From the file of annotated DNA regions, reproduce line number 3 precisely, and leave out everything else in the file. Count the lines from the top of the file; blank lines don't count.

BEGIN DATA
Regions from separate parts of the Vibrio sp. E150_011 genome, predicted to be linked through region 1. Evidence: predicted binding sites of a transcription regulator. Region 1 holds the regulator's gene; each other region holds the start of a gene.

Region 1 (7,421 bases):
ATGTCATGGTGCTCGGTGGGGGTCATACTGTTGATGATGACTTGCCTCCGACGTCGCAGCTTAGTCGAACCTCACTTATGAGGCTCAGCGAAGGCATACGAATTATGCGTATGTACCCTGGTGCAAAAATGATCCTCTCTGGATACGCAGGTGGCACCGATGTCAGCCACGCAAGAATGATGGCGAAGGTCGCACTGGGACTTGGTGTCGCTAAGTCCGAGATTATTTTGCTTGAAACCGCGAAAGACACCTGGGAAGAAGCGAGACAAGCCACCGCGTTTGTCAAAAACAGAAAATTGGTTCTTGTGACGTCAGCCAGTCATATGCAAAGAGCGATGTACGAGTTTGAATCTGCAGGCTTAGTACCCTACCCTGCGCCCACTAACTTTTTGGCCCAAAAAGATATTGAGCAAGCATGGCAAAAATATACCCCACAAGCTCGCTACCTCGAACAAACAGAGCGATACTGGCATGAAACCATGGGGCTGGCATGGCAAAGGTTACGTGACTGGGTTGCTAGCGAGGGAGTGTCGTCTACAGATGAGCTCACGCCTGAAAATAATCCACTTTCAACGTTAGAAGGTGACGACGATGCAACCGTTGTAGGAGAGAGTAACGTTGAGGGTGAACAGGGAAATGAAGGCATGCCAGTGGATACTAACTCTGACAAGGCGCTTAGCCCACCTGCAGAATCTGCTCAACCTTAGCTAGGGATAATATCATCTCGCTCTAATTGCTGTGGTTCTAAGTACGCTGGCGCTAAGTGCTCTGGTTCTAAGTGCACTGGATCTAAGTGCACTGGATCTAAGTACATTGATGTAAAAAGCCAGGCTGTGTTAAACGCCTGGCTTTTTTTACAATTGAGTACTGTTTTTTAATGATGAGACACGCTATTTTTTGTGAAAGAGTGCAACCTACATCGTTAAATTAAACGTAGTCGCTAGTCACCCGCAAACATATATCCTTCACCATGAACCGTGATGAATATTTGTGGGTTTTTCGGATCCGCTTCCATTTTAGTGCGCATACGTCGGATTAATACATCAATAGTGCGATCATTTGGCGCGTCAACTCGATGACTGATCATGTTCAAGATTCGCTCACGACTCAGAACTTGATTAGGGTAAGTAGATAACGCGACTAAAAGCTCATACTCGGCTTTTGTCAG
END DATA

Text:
ATGTCATGGTGCTCGGTGGGGGTCATACTGTTGATGATGACTTGCCTCCGACGTCGCAGCTTAGTCGAACCTCACTTATGAGGCTCAGCGAAGGCATACGAATTATGCGTATGTACCCTGGTGCAAAAATGATCCTCTCTGGATACGCAGGTGGCACCGATGTCAGCCACGCAAGAATGATGGCGAAGGTCGCACTGGGACTTGGTGTCGCTAAGTCCGAGATTATTTTGCTTGAAACCGCGAAAGACACCTGGGAAGAAGCGAGACAAGCCACCGCGTTTGTCAAAAACAGAAAATTGGTTCTTGTGACGTCAGCCAGTCATATGCAAAGAGCGATGTACGAGTTTGAATCTGCAGGCTTAGTACCCTACCCTGCGCCCACTAACTTTTTGGCCCAAAAAGATATTGAGCAAGCATGGCAAAAATATACCCCACAAGCTCGCTACCTCGAACAAACAGAGCGATACTGGCATGAAACCATGGGGCTGGCATGGCAAAGGTTACGTGACTGGGTTGCTAGCGAGGGAGTGTCGTCTACAGATGAGCTCACGCCTGAAAATAATCCACTTTCAACGTTAGAAGGTGACGACGATGCAACCGTTGTAGGAGAGAGTAACGTTGAGGGTGAACAGGGAAATGAAGGCATGCCAGTGGATACTAACTCTGACAAGGCGCTTAGCCCACCTGCAGAATCTGCTCAACCTTAGCTAGGGATAATATCATCTCGCTCTAATTGCTGTGGTTCTAAGTACGCTGGCGCTAAGTGCTCTGGTTCTAAGTGCACTGGATCTAAGTGCACTGGATCTAAGTACATTGATGTAAAAAGCCAGGCTGTGTTAAACGCCTGGCTTTTTTTACAATTGAGTACTGTTTTTTAATGATGAGACACGCTATTTTTTGTGAAAGAGTGCAACCTACATCGTTAAATTAAACGTAGTCGCTAGTCACCCGCAAACATATATCCTTCACCATGAACCGTGATGAATATTTGTGGGTTTTTCGGATCCGCTTCCATTTTAGTGCGCATACGTCGGATTAATACATCAATAGTGCGATCATTTGGCGCGTCAACTCGATGACTGATCATGTTCAAGATTCGCTCACGACTCAGAACTTGATTAGGGTAAGTAGATAACGCGACTAAAAGCTCATACTCGGCTTTTGTCAG